If you haven’t heard, virtual reality is finally happening. Like, for real this time. And everyone wants a piece of the action: CNN, NBA, Sports Illustrated, Showtime Boxing, and TED to name a few. All of these companies have recently used VR as a marketing ploy, and quite frankly, the “experiences” they’ve created are all a load of shit.
The latest VR stunt, provided by Samsung, is a live stream of a smartphone announcement. Which is great? Now I can finally watch some asshole in a suit stand on stage and opine about how the shiny new phone he’s holding—which looks identical to last year’s model, by the way—will change the world forever.
Why on earth would anyone ever want to watch something like that in virtual reality? It’s beyond me. The only real explanation is that corporations are preying on the excitement surrounding VR in order to shill products that simply don’t belong in virtual reality.
And sadly, there are too many to count at this point. Remember last fall when CNN streamed a debate over Gear VR? Of course you don’t, because no one bothered to watch it. Virtual reality didn’t help or enhance the debate in any way. The few people that did watch the debate in VR didn’t come away anymore informed than the rest of the general public. In fact, it probably distracted them from absorbing the really important information.
The new Samsung VR stunt follows what’s becoming a long tradition of abhorrent marketing gimmicks using virtual reality to attract attention from the ever-important millennial demographic. Even dusty old Sports Illustrated couldn’t resist the urge. Instead of doing something cool with sports, it made a gross 360-degree video to market its swimsuit issue.
Sure. Someday, we might be able to strap on dorky headsets and transport ourselves to a place we could never visit. It might feel like sitting in the front row of a basketball game, or being on stage of a major product announcement, or standing beside presidential candidates during the debates. But right now, we couldn’t be farther from that reality.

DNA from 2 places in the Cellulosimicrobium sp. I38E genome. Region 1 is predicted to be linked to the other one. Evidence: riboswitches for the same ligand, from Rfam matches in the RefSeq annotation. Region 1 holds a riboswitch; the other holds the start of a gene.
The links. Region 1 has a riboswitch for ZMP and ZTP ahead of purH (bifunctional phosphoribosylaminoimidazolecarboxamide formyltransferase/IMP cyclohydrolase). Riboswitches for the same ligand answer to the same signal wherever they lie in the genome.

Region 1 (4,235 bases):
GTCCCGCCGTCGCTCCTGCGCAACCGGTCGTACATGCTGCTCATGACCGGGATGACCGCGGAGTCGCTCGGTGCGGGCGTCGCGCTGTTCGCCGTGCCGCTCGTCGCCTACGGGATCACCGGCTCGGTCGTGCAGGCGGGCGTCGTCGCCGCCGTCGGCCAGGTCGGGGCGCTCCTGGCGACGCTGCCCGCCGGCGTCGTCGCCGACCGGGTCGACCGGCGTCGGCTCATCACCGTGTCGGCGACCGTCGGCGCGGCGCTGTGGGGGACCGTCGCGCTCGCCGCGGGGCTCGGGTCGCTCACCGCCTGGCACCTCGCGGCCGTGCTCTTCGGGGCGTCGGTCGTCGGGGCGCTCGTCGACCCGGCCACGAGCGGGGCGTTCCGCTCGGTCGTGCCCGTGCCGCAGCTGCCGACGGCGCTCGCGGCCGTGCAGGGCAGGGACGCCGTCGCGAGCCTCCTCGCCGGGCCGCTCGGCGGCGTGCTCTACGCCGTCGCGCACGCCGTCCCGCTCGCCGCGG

There’s still a major technology issue. As you look around, Everything is slightly bowed. It’s not like viewing things through a normal set of eyes. Part of that is a video stitching problem: When virtual reality videos are made, they typically take two (or more) flat videos and shape them into a sphere. It’s a lot like taking a flat world map and stretching it around a globe. It’s generally pretty accurate, but things are still slightly askew.
That’s a shame, because companies like Oculus have actually created some really compelling virtual reality experiences using 3D modeling software. Rather than propping up a 360-degree camera on stage during a live event, Oculus has spent years developing huge, immersive games that seem like they’ll incredible when finally released. But that’s also super expensive and time-consuming to develop. So for now, companies are just sticking to the easiest (and crappiest) solution.
The 360-degree video hack probably not going away anytime soon, either. The companies using VR as a marketing tool are often using low-grade cameras to test the possibilities. They’re going through the motions to try to get some headlines, but the end experience doesn’t deliver. In the most practical sense, I couldn’t think of anything less immersive than watching a 360-degree live stream of an event.
Let me put it this way: It often feels like I’m watching a forgotten webcam that’s been tacked onto a wall near something that actually matters. On top of that, watching VR marketing campaigns is actually way worse than watching a normal video in HD due to the quality issues.
If virtual reality is going to be something that everyone uses, we first need to come to terms with the fact that not everything deserves to have a VR experience, especially in the technology’s infancy. And if every company on the planet is going to have a VR marketing campaign, I hope they eventually come to the realization that if it’s not making the experience even better than it already was, it shouldn’t exist in the first place.
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